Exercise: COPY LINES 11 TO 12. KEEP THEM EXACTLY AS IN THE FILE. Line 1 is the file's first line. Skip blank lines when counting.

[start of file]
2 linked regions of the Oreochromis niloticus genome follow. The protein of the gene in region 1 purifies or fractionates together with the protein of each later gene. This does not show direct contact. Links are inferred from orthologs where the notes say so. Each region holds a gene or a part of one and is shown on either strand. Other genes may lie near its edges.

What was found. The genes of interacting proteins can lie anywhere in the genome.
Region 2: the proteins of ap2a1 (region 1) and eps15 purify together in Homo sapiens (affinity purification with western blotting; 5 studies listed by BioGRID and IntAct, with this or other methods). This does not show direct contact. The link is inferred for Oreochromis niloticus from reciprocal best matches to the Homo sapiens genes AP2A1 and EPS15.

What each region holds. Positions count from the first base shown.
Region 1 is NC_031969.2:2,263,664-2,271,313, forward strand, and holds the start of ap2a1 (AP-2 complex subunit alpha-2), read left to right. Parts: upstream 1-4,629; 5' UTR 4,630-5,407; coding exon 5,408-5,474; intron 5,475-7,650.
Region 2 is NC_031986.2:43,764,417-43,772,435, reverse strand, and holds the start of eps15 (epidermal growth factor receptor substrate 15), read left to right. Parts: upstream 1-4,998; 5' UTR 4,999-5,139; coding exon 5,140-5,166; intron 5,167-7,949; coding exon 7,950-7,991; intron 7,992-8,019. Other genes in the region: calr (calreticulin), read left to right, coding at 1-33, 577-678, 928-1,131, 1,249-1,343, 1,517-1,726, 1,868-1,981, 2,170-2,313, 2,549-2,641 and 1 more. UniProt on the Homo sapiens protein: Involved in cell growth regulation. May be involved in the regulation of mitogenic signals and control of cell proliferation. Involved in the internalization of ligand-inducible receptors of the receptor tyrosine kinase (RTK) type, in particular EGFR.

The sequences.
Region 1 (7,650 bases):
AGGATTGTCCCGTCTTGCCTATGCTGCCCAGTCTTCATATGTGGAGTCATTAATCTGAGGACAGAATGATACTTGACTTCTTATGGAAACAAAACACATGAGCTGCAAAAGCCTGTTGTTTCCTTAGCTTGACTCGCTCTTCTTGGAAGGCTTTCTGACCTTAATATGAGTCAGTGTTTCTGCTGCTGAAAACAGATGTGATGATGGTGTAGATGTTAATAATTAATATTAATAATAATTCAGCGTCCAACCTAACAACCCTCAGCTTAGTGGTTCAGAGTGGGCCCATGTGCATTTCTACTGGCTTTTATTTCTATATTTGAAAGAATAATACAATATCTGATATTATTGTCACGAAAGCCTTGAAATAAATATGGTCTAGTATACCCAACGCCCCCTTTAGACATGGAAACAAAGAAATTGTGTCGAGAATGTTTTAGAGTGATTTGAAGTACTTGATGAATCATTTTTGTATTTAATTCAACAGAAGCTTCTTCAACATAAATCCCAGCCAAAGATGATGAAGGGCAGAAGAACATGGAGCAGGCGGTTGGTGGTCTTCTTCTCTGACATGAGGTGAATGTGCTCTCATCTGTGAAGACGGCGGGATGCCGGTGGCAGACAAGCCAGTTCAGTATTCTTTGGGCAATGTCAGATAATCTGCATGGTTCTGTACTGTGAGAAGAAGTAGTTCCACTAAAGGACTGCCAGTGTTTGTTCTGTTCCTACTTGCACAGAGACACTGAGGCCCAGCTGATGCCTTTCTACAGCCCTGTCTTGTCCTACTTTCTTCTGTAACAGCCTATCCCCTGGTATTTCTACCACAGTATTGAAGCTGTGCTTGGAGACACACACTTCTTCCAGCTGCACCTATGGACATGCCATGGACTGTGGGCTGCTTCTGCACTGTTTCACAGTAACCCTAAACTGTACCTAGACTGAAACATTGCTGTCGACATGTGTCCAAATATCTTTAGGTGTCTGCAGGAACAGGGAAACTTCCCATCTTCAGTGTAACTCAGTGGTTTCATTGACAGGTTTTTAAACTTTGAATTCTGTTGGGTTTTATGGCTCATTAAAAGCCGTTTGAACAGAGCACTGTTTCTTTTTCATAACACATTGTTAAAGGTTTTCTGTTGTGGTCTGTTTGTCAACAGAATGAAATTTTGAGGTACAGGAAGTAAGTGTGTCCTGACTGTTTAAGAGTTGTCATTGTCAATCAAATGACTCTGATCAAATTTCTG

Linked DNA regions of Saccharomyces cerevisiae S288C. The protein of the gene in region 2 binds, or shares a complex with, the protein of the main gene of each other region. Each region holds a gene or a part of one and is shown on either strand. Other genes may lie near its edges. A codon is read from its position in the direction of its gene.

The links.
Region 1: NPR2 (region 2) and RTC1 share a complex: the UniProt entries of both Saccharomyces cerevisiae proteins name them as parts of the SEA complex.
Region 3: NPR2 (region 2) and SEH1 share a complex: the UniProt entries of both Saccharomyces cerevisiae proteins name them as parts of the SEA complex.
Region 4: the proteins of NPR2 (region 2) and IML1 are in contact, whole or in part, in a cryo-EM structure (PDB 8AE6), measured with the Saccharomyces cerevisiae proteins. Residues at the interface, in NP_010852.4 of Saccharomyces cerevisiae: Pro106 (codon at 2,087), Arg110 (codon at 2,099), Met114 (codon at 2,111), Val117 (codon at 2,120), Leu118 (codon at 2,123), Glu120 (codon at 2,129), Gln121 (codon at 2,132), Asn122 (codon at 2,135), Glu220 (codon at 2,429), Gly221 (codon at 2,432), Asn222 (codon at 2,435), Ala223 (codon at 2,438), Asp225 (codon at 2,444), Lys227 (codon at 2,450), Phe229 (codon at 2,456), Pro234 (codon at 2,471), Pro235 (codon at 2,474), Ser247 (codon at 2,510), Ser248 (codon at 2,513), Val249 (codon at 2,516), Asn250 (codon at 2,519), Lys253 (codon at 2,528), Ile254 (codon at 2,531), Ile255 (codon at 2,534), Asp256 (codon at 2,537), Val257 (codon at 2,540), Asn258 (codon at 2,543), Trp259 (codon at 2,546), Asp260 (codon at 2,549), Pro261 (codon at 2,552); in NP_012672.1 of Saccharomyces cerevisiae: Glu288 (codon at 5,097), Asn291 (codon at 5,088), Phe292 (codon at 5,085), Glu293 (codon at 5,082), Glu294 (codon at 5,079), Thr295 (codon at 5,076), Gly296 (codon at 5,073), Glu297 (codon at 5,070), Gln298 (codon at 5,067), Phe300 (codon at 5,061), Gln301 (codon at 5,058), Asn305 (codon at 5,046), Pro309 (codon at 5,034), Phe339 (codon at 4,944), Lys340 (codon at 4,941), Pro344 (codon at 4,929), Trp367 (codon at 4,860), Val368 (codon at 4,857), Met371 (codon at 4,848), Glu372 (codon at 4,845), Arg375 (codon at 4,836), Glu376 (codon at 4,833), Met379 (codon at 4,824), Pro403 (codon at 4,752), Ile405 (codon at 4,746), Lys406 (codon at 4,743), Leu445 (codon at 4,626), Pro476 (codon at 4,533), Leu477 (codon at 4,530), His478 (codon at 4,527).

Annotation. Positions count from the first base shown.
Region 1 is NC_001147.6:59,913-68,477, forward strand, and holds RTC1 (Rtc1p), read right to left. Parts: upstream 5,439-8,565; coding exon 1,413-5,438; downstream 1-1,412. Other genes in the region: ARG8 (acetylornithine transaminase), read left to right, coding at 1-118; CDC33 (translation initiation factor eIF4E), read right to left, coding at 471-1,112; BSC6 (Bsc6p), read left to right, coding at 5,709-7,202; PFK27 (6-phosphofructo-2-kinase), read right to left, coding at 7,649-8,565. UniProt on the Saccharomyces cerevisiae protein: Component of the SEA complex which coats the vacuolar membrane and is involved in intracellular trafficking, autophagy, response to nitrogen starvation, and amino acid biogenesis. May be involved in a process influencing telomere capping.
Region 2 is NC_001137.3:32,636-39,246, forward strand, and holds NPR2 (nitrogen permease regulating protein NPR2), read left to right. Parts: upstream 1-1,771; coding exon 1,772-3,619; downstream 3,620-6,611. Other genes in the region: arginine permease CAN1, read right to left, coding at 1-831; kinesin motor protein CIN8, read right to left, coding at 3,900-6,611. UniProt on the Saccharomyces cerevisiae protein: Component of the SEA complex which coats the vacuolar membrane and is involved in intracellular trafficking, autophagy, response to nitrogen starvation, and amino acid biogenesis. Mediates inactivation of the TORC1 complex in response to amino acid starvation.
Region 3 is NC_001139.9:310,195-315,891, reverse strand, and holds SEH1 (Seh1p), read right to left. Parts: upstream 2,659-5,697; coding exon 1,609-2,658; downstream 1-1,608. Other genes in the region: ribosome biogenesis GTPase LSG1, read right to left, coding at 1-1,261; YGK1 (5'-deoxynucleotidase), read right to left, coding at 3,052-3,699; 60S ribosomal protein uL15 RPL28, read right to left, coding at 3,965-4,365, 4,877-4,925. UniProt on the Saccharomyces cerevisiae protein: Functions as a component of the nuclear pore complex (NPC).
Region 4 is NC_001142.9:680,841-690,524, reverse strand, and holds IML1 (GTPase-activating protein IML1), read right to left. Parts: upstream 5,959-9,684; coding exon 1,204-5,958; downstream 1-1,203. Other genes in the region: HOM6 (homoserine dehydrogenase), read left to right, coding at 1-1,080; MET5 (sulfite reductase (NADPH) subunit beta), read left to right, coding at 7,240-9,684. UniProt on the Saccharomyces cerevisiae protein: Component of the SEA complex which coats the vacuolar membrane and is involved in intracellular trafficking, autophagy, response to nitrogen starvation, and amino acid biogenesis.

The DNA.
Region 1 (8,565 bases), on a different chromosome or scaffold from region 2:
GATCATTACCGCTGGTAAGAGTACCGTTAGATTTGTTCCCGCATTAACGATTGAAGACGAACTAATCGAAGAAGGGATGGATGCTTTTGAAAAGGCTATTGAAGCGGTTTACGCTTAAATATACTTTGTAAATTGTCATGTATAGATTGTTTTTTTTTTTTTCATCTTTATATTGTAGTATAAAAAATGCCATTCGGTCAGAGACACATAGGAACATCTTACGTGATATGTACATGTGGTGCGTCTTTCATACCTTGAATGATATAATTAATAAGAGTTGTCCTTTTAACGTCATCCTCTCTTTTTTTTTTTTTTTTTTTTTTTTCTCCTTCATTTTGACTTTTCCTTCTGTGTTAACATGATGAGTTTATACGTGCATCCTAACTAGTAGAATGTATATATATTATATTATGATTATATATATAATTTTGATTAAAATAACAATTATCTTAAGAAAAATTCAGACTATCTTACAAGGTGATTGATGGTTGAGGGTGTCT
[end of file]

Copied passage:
The links.
Region 1: NPR2 (region 2) and RTC1 share a complex: the UniProt entries of both Saccharomyces cerevisiae proteins name them as parts of the SEA complex.